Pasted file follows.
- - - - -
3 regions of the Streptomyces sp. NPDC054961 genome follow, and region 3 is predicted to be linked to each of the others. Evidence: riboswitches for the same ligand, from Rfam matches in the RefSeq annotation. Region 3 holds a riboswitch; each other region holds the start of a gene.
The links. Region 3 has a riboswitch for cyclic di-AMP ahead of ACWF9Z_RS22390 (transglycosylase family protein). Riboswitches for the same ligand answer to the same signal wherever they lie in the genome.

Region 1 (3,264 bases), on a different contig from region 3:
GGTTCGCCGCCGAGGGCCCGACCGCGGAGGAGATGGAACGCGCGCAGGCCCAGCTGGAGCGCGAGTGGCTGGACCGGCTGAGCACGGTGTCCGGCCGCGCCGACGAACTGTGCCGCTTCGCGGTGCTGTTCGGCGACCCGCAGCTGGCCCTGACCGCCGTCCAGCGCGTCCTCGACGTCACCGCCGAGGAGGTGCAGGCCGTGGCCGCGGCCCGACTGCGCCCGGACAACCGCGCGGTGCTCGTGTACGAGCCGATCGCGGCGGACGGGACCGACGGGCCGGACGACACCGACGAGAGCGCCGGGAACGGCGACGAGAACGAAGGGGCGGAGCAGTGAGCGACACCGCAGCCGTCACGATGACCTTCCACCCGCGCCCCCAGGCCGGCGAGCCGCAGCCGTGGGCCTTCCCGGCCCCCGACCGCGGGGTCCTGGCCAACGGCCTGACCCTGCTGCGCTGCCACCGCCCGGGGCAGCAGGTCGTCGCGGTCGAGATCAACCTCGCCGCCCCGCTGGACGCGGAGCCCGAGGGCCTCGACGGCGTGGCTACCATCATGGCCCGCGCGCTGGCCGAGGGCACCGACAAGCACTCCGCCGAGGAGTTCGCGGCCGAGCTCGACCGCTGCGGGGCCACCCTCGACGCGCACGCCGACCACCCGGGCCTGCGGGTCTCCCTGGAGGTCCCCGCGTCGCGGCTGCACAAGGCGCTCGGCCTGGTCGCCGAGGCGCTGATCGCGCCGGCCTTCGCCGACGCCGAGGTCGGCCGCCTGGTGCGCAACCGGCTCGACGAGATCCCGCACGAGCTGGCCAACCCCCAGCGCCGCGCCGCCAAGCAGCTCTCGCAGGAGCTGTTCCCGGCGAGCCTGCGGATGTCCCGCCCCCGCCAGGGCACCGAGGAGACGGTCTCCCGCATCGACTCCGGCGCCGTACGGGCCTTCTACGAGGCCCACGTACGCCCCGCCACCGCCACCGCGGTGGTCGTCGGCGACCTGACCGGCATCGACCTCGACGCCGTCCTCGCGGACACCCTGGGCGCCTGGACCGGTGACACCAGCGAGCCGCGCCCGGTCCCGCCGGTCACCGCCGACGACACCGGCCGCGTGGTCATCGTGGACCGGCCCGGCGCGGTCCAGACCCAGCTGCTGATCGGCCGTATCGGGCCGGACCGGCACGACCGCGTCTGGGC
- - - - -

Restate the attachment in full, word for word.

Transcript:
3 regions of the Streptomyces sp. NPDC054961 genome follow, and region 3 is predicted to be linked to each of the others. Evidence: riboswitches for the same ligand, from Rfam matches in the RefSeq annotation. Region 3 holds a riboswitch; each other region holds the start of a gene.
The links. Region 3 has a riboswitch for cyclic di-AMP ahead of ACWF9Z_RS22390 (transglycosylase family protein). Riboswitches for the same ligand answer to the same signal wherever they lie in the genome.

Region 1 (3,264 bases), on a different contig from region 3:
GGTTCGCCGCCGAGGGCCCGACCGCGGAGGAGATGGAACGCGCGCAGGCCCAGCTGGAGCGCGAGTGGCTGGACCGGCTGAGCACGGTGTCCGGCCGCGCCGACGAACTGTGCCGCTTCGCGGTGCTGTTCGGCGACCCGCAGCTGGCCCTGACCGCCGTCCAGCGCGTCCTCGACGTCACCGCCGAGGAGGTGCAGGCCGTGGCCGCGGCCCGACTGCGCCCGGACAACCGCGCGGTGCTCGTGTACGAGCCGATCGCGGCGGACGGGACCGACGGGCCGGACGACACCGACGAGAGCGCCGGGAACGGCGACGAGAACGAAGGGGCGGAGCAGTGAGCGACACCGCAGCCGTCACGATGACCTTCCACCCGCGCCCCCAGGCCGGCGAGCCGCAGCCGTGGGCCTTCCCGGCCCCCGACCGCGGGGTCCTGGCCAACGGCCTGACCCTGCTGCGCTGCCACCGCCCGGGGCAGCAGGTCGTCGCGGTCGAGATCAACCTCGCCGCCCCGCTGGACGCGGAGCCCGAGGGCCTCGACGGCGTGGCTACCATCATGGCCCGCGCGCTGGCCGAGGGCACCGACAAGCACTCCGCCGAGGAGTTCGCGGCCGAGCTCGACCGCTGCGGGGCCACCCTCGACGCGCACGCCGACCACCCGGGCCTGCGGGTCTCCCTGGAGGTCCCCGCGTCGCGGCTGCACAAGGCGCTCGGCCTGGTCGCCGAGGCGCTGATCGCGCCGGCCTTCGCCGACGCCGAGGTCGGCCGCCTGGTGCGCAACCGGCTCGACGAGATCCCGCACGAGCTGGCCAACCCCCAGCGCCGCGCCGCCAAGCAGCTCTCGCAGGAGCTGTTCCCGGCGAGCCTGCGGATGTCCCGCCCCCGCCAGGGCACCGAGGAGACGGTCTCCCGCATCGACTCCGGCGCCGTACGGGCCTTCTACGAGGCCCACGTACGCCCCGCCACCGCCACCGCGGTGGTCGTCGGCGACCTGACCGGCATCGACCTCGACGCCGTCCTCGCGGACACCCTGGGCGCCTGGACCGGTGACACCAGCGAGCCGCGCCCGGTCCCGCCGGTCACCGCCGACGACACCGGCCGCGTGGTCATCGTGGACCGGCCCGGCGCGGTCCAGACCCAGCTGCTGATCGGCCGTATCGGGCCGGACCGGCACGACCGCGTCTGGGC